Outdoor education gives young people the skills and confidence to become the green workers of the future, according to the conclusion of a five-year lottery-funded programme.

Our Bright Future

Source: Field Studies Council

The programme saw more than 128,000 young people taking part in projects which improved community spaces and created nature-rich areas.

The report looked at the results of Our Bright Future, a £33m programme of 31 different environmental projects supported by a range of organisations and charities. It concluded that the confidence, mental health and employment skills of the young people taking part were all improved.

Environmental education charity The Field Studies Council was one of the organisations which helped equip young people with the skills and knowledge needed to make a career in environmental roles.

Chief executive Mark Castle said: “Our Bright Future was an imaginative and innovative way to get young people involved in the natural world, and I’m delighted that the independent evaluation has found it had such a big effect.

“Many young people don’t realise that there is a such a big choice of roles when it comes to working in the natural environment, and it’s great that so many have been introduced to the possibilities through Our Bright Future.”

“We were delighted to be involved in the programme at every stage and I hope it has helped a whole new generation to enjoy, conserve and enhance the natural world around them.”

Mark Castle, chief executive, Field Studies Council

He added: “We already know from research that allowing young people to work and learn in an outdoor environment has huge social, cognitive and emotional benefits. Our Bright Future has also shown that working together in nature can also improve mental health and increase self-confidence and employability skills, all while having a positive impact on local nature and communities.”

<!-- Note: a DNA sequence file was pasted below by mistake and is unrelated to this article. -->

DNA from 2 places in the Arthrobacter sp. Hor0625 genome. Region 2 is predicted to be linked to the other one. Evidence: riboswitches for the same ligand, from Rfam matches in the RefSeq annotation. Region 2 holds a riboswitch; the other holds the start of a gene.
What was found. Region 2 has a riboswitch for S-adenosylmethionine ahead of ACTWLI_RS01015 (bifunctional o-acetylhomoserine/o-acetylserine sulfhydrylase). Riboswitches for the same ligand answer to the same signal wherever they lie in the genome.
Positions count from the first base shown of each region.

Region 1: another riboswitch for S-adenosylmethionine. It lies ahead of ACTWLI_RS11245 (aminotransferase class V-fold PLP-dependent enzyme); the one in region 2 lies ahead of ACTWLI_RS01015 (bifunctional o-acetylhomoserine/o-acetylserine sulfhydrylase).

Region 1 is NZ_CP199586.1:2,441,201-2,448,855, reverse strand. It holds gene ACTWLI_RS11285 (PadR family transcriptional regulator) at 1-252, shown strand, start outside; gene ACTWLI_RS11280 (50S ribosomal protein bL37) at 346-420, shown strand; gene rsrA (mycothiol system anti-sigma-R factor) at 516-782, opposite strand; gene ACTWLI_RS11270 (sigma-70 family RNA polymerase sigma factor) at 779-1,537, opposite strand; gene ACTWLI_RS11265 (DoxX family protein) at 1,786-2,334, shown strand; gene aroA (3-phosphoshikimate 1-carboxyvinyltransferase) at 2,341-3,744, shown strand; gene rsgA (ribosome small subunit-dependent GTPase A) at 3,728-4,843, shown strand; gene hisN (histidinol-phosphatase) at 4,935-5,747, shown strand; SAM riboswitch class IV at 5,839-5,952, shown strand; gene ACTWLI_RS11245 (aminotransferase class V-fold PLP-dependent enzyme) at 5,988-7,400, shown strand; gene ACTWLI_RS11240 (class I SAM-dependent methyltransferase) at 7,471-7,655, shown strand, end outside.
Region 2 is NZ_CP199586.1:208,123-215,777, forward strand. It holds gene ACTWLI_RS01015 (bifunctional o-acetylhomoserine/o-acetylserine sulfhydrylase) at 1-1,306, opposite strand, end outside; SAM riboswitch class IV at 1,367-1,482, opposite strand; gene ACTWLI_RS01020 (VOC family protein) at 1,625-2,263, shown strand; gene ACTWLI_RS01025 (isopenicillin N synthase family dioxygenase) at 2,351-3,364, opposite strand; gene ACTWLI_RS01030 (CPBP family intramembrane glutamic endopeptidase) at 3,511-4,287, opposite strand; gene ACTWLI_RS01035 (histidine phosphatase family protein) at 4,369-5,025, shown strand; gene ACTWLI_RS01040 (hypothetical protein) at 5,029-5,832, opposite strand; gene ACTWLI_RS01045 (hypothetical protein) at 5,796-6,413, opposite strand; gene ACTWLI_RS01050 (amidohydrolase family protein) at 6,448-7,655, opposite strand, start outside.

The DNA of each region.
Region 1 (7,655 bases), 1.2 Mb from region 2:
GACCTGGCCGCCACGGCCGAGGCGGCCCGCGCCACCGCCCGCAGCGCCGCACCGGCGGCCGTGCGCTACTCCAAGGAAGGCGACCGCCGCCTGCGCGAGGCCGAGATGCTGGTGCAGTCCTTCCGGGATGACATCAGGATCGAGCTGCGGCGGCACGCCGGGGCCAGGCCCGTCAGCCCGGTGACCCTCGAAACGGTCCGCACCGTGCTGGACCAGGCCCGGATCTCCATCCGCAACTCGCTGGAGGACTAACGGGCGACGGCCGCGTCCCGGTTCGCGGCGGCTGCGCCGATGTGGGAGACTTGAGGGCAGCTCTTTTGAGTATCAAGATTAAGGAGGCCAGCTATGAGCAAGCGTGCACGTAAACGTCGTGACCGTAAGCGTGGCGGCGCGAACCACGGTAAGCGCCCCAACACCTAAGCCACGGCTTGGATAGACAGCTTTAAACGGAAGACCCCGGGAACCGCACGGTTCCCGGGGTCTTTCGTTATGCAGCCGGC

About Our Bright Future

The programme, coordinated by The Wildlife Trusts, saw more than 128,000 young people aged 11 to 24 taking part in projects which improved 3,000 community spaces and created 350 nature-rich areas.

The Field Studies Council (FSC) was directly involved in three of the projects, based in Shropshire, Yorkshire and nationwide:

  • Growing Confidence, a three-way partnership between FSC, Shropshire Wildlife Trust and Fordhall Farm and based at the Preston Montford study centre near Shrewsbury, helped young people aged 13-25 to build social confidence and discover some of the many ways the environment can offer a career option.
  • Vision England was a partnership between FSC and specialist charities working with visually impaired children and young people, and used residential outdoor education experiences to help increase their confidence and ability to explore outside. The activities were co-designed by the young people themselves.
  • In Green Futures, FSC supported Yorkshire Dales Millennium Trust by providing residential space, staff support and work placements for young people taking part.

As a result of Our Bright Future, 8,674 young people gained formal qualifications including Duke of Edinburgh Awards and First Aid and 203 started their own environmental businesses.

A total of 95 per cent of the participants thought their self-confidence had improved, with 52 per cent noticing it had improved a lot. 86 per cent felt their mental health and wellbeing had improved, with 40 per cent reporting a major improvement.

The projects the young people completed helped to increase biodiversity and improved access to and enjoyment of natural spaces by local communities.

Almost all said they cared more about the environment and 80 per cent now believed they could make a difference to their local environment.

For more information about the projects that the Field Studies Council was involved in visit www.field-studies-council.org